Click here to visit a brief page on the Bewcastle Cross

 Ancient Crosses in Cumbria has images of many crosses, including runic ones


“More insidious is the way runes are now touched by the flight from reason so characteristic of our pragmatic, scientific and down-to-earth times; the attempt, often in most vulgar terms, to promote some link between runes and the supernatural. There is nothing new about this..., but modern assertions about ‘reading the runes’, linking the script to other fashionable ways of foreseeing the future or of discovering a true self, go beyond a reasoned discussion of the evidence and are likely to lead the study of runes into contempt among the thoughtful.” (R.I. Page, An Introduction to English Runes, 2nd edition, p. xiii)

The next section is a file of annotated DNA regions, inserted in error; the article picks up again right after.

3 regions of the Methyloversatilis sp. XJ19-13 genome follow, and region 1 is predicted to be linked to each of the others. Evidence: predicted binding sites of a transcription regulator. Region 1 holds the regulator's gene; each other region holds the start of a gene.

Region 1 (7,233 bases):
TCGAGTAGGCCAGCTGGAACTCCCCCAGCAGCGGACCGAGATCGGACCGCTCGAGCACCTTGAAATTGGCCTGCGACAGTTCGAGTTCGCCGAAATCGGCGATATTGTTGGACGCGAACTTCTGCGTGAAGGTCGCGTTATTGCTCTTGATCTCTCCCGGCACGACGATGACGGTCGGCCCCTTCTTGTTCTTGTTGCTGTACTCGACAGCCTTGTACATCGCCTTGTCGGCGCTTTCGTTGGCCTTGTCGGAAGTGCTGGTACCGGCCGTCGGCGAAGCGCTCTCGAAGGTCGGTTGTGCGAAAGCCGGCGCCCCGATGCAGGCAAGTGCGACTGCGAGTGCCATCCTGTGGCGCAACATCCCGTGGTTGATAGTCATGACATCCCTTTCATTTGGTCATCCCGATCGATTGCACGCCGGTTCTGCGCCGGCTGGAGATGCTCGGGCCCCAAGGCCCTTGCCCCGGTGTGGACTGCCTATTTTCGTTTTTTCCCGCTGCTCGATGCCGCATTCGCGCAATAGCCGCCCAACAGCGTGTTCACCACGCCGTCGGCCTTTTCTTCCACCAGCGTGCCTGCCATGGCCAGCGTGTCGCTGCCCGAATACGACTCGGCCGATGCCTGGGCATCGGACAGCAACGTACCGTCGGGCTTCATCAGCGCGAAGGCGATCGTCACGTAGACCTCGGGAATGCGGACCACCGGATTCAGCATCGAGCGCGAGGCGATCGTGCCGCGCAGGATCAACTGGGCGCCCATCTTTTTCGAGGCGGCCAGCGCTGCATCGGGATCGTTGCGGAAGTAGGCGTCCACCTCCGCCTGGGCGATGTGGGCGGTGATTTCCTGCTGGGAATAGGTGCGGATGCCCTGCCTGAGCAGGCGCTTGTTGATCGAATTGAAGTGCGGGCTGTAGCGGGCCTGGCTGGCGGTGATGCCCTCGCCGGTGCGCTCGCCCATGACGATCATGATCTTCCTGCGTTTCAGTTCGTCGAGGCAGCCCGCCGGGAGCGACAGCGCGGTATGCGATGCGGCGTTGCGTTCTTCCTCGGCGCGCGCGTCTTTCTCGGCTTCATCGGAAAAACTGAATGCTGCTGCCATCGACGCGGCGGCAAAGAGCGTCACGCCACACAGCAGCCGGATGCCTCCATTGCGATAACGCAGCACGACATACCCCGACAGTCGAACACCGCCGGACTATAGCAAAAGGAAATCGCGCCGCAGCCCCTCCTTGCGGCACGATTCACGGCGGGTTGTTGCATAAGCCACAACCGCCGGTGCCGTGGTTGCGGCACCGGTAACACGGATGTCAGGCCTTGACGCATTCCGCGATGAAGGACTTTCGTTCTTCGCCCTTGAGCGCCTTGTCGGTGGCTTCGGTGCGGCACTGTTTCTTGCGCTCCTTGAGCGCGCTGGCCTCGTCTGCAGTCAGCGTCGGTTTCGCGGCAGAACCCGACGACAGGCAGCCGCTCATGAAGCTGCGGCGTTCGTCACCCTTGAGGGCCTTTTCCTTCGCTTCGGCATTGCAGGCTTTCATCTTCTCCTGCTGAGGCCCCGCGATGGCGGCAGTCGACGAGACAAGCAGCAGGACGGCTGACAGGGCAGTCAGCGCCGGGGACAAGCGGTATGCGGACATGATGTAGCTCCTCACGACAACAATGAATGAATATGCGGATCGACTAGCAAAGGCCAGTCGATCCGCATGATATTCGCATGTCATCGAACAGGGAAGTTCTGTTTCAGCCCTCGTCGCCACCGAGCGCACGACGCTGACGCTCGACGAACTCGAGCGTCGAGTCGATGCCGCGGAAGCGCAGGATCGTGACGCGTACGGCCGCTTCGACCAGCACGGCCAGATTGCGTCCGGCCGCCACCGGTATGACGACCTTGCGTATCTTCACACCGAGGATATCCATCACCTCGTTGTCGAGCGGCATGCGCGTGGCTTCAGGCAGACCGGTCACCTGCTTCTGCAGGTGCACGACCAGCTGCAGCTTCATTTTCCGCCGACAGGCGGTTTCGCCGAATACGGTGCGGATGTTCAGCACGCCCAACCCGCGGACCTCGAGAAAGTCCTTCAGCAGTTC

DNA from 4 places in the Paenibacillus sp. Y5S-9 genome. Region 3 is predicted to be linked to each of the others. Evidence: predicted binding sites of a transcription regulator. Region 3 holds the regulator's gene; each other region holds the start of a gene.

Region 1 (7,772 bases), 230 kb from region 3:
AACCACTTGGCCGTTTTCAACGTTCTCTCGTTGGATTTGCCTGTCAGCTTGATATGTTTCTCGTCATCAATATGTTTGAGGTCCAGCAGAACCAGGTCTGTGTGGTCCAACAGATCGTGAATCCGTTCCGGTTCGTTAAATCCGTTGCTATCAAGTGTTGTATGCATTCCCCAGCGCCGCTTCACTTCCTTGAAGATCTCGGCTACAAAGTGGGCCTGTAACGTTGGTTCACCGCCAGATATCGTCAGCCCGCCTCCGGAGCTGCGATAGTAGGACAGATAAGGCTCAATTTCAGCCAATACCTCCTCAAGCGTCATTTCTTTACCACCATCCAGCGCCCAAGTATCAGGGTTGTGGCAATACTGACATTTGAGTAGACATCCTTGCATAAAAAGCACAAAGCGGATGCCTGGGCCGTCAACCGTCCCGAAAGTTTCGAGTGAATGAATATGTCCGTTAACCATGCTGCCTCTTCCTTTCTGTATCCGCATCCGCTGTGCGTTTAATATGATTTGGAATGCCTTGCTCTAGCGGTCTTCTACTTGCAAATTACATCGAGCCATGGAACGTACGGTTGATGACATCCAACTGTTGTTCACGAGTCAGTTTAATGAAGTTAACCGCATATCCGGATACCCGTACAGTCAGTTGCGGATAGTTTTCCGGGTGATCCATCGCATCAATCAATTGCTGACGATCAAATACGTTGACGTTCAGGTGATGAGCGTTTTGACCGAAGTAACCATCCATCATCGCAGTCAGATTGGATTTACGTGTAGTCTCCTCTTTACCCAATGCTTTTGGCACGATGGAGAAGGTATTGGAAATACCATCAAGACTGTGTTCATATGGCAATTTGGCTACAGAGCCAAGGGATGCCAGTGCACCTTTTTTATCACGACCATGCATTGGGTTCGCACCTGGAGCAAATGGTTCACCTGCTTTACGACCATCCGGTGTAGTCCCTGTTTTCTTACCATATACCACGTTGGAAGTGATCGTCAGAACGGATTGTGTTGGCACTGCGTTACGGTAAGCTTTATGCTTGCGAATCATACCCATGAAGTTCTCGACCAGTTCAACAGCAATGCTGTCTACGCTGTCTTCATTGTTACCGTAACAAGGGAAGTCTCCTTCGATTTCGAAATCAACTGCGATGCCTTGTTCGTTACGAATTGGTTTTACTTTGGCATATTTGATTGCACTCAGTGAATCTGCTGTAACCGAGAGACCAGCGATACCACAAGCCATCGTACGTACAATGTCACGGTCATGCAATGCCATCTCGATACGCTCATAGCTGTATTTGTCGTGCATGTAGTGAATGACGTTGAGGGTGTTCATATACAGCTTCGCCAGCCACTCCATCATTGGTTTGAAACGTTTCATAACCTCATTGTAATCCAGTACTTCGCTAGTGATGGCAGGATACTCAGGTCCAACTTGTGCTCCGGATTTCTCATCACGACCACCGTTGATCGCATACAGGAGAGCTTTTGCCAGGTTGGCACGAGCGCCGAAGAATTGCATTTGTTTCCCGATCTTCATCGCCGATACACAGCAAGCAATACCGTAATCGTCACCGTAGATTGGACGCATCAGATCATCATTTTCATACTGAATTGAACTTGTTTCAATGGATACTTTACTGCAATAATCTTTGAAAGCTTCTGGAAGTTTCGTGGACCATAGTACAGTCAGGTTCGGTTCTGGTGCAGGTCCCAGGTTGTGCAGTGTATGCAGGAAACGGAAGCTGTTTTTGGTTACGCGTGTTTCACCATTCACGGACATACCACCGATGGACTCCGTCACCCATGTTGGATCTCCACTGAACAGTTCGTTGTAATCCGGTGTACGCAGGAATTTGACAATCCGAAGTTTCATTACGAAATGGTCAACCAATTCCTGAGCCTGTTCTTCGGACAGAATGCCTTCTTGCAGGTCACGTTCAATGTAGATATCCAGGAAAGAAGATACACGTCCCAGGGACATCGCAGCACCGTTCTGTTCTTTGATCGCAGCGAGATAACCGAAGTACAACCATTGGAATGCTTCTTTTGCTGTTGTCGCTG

Tolkien acknowledged that the runes adorning his proposed dust jacket for The Hobbit were “magic in appearance,” but was quick to point out to his publisher their very pragmatic translation. But runes certainly have the appeal that R.I. Page seems to fear. The most popular internet rune site are often linked to the practice of using runes for divination (though you will note that the #3 entry is a debunking site, another high-hit category).

 Runes, Alphabet of Mystery

 Free Rune Reading


 Runes at The Skeptic's Dictionary



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Last modified January 12, 2018